Tuesday, October 10, 2006

About a dead language redivivus

I’ll be honest, the title for this blog wasn’t my first choice. When the other Headington councillor first offered to help me shuffle my superannuated (by his standards) way into the third millennium, he held out the possibility that I could be in vino veritas. That would be my style – and would probably reflect my state when posting late at night. But somehow that didn’t happen. I can only assume that it’s already been bagged by AA blogging backsliders or some other distinguished outfit.

At this point, and before I go any further, I should probably enter a caveat for the sake of the vast majority of the world for whom Latin is a dead language with significantly less chance of breaking out of its coffin than Uma Thurman in Kill Bill II. In one of my other lives, away from politics and the needs of Headington, Latin happens to be the main language of the books that I research. I confess it: Latin’s my second tongue. Which may leave you wondering which is my first.

I share with you – and only you, it’s to go no further – that nugget because it would only be natural for some to be sitting there and thinking ‘what a poseur with that de haut en bas manoeuvre'. In short, who can blame you if you’re about to splutter the e-acute word. And to élitism I intend to return. But my point is that Latin touches all of us, from the jeunesse dorée to hoi polloi. With some state schools recognising Latin is a good way to teach grammar skills, it’s not the preserve of the privileged. And a phrase like ‘in vino veritas’ isn’t hard to understand, if we only think laterally – first word, English, second word sounds like wine, third word, might that have something to do with verity? In wine, the truth. Or you can’t lie as well when drunk. How true. Our venerable vernacular is suffused with Latin (like this sentence). Those who haven’t learnt a word of the lingua franca can still have fun with it. I need no further proof of this than the posting on her blog of one who dons the imperial purple of New Labour: no Latin to her name, but she can still make a rather good joke, replacing the moribus of this blog with moribund.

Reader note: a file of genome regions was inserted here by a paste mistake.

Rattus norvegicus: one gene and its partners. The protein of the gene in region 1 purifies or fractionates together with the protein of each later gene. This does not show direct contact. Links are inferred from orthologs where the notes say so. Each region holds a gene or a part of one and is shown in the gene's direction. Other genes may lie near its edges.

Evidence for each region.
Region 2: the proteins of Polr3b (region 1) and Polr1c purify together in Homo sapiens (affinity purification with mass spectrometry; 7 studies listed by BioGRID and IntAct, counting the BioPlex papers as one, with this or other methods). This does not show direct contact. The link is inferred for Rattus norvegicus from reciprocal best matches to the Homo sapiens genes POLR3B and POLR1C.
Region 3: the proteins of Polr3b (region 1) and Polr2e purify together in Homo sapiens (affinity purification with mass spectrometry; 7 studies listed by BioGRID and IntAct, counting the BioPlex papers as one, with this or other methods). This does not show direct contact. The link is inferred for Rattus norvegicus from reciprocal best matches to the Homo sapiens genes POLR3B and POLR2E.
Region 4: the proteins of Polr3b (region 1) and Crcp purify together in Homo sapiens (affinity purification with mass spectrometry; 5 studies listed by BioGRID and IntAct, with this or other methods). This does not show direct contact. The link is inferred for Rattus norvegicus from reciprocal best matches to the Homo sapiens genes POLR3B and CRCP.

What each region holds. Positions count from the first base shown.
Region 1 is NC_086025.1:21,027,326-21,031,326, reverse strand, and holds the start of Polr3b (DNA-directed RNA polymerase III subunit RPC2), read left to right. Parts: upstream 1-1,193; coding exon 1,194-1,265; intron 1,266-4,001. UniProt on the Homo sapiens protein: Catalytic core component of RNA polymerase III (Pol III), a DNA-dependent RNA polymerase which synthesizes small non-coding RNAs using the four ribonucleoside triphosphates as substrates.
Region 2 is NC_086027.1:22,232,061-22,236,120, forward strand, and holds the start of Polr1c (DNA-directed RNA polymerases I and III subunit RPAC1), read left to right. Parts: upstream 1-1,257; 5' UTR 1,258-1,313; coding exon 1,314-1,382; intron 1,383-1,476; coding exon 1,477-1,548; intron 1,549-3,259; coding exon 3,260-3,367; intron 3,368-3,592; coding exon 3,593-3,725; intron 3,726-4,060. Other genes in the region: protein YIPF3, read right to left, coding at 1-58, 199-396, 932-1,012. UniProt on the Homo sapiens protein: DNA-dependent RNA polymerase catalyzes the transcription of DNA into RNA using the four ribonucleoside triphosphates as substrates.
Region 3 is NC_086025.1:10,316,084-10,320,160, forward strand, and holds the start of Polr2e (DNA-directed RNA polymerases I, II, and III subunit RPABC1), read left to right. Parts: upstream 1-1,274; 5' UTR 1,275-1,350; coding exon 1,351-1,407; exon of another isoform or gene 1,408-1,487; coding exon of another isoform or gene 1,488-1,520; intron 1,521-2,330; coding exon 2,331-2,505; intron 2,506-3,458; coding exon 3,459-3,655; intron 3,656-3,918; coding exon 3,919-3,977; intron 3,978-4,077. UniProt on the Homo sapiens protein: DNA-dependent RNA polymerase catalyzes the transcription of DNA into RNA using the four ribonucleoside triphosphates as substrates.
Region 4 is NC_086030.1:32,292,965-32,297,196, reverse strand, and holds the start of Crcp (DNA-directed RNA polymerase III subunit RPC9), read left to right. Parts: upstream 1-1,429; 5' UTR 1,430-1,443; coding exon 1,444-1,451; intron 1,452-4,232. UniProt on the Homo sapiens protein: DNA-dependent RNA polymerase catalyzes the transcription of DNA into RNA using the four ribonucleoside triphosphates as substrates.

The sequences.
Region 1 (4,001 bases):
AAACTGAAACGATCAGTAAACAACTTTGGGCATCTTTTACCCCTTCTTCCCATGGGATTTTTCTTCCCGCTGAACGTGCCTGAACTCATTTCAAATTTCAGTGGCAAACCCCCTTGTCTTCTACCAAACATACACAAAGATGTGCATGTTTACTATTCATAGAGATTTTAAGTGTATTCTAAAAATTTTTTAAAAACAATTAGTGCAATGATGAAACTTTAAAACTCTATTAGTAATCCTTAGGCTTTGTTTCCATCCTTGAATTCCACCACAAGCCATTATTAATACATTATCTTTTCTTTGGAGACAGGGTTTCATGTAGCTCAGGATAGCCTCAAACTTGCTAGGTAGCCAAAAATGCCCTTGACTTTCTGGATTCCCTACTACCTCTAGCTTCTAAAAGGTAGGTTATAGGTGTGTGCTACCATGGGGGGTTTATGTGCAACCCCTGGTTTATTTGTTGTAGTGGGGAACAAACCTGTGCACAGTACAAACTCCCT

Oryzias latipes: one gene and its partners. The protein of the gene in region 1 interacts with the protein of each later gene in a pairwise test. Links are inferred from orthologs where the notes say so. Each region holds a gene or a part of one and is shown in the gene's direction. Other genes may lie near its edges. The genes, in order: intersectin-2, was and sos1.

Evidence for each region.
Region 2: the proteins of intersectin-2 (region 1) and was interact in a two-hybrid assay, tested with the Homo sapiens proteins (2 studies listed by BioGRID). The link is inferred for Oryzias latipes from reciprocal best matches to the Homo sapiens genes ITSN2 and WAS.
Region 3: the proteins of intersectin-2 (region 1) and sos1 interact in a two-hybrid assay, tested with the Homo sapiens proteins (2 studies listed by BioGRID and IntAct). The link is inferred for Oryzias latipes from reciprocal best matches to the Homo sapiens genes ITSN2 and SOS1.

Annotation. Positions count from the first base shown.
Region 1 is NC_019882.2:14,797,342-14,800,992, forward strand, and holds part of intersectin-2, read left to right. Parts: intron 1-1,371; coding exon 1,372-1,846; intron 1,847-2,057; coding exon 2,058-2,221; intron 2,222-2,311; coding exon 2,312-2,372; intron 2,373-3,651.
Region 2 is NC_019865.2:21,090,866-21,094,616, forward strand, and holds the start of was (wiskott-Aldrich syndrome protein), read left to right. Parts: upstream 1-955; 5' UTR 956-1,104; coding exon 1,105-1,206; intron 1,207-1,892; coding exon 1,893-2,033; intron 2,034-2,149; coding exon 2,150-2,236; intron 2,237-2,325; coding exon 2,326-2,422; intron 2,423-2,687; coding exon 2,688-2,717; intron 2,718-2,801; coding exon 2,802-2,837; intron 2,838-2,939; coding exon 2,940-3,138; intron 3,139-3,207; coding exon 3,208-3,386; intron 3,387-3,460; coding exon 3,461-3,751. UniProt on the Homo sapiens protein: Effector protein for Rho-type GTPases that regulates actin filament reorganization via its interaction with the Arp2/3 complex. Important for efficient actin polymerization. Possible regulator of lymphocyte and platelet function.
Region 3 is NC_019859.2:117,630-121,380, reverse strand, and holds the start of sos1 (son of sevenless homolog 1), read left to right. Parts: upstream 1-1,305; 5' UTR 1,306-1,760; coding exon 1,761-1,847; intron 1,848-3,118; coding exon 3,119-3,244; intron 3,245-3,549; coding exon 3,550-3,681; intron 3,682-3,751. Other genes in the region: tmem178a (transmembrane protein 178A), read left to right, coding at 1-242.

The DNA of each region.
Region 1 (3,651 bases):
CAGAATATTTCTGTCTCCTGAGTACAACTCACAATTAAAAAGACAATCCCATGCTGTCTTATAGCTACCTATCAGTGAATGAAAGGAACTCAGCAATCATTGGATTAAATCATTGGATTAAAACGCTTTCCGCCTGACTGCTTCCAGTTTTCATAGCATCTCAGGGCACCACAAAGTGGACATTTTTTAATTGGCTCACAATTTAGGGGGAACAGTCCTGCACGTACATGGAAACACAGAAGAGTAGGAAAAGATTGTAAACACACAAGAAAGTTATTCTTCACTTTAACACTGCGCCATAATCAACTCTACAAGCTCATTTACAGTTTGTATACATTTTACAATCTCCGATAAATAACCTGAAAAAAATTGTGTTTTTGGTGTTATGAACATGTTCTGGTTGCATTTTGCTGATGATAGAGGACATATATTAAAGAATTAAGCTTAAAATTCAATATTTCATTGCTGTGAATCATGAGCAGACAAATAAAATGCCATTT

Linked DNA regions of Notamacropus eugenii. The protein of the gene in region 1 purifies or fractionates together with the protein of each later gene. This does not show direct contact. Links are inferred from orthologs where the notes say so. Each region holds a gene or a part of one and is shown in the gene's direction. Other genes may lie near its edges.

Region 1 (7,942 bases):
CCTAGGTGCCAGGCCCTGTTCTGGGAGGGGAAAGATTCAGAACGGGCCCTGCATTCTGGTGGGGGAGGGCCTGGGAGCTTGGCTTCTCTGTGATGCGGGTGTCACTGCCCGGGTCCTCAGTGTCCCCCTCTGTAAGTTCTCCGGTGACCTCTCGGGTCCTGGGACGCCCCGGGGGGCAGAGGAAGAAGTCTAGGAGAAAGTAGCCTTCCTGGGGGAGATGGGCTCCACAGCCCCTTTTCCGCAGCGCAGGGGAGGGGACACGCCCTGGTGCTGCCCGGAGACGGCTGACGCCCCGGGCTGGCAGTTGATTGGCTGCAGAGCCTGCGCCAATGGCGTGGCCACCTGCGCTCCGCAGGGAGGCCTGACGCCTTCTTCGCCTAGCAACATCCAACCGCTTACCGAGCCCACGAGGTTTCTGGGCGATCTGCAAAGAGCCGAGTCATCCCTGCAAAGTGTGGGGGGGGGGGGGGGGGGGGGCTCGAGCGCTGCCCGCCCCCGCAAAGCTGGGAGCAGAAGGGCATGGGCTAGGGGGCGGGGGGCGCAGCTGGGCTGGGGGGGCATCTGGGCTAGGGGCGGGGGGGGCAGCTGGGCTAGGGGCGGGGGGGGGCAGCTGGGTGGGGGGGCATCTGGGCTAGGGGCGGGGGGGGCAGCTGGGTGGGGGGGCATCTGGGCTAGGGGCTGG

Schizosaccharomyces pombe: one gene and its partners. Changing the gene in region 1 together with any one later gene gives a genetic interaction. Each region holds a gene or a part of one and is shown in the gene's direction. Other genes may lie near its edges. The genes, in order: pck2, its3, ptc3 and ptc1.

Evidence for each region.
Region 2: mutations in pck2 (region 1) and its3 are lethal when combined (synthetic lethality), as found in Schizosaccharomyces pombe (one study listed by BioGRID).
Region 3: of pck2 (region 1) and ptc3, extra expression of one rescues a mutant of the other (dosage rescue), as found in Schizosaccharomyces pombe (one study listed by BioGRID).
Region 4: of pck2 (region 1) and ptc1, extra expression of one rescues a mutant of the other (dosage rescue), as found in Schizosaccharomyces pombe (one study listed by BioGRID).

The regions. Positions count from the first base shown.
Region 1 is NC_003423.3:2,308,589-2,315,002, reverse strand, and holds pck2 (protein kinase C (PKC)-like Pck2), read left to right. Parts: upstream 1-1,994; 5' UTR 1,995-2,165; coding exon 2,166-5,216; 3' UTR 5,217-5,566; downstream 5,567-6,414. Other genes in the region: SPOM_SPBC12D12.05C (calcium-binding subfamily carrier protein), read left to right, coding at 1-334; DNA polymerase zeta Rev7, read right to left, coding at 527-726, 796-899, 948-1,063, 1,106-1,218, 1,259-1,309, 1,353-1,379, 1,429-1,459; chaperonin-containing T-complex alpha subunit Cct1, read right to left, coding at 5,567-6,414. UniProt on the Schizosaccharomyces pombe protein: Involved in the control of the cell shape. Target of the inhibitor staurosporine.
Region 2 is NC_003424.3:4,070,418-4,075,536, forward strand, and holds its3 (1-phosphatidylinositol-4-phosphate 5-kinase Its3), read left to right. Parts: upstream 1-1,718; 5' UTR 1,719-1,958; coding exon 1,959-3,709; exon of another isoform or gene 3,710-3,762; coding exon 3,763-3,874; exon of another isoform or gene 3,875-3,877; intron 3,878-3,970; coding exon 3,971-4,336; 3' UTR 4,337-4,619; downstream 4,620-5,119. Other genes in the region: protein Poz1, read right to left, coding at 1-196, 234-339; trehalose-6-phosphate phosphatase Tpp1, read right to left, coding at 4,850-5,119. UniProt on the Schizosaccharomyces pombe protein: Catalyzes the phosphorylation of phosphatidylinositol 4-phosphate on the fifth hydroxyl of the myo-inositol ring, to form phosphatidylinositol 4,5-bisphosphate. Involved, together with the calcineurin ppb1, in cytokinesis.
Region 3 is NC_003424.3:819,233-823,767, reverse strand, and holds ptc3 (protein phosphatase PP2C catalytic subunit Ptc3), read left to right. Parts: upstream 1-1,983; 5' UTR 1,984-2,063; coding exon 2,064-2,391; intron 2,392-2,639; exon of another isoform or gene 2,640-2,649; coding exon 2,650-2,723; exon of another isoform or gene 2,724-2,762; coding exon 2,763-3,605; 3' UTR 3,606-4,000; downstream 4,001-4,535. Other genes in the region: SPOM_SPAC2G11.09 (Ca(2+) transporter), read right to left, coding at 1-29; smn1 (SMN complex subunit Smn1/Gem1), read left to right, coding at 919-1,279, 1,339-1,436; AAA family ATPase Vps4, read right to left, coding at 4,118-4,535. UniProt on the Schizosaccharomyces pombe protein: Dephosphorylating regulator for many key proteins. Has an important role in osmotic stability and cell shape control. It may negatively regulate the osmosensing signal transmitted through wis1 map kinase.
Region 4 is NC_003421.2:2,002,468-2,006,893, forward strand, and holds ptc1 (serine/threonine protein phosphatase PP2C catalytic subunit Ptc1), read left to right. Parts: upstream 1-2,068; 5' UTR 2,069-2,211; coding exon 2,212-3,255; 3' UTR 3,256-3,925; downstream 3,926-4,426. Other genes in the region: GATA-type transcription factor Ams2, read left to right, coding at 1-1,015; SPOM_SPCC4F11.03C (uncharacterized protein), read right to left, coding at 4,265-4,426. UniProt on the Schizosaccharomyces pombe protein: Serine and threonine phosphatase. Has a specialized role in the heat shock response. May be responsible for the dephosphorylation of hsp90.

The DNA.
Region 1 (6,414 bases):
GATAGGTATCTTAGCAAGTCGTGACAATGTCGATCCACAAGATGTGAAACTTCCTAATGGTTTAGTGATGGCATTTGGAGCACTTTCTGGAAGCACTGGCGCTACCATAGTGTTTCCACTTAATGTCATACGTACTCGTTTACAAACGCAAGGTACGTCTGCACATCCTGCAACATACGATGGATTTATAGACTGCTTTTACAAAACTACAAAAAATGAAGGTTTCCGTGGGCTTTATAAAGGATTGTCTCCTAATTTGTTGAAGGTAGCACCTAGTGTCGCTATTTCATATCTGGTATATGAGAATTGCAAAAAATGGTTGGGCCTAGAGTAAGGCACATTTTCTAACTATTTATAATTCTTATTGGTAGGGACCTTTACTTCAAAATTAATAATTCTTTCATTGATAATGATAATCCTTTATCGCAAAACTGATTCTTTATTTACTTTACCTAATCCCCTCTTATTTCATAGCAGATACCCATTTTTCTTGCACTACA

But I digress. I was here to give the real translation and explanation of de moribus liberalibus. Then, eventually, we will get to politics and the e-acute word. But it seems I’ll just have to post again – probably when I’m viticulturally inspired.

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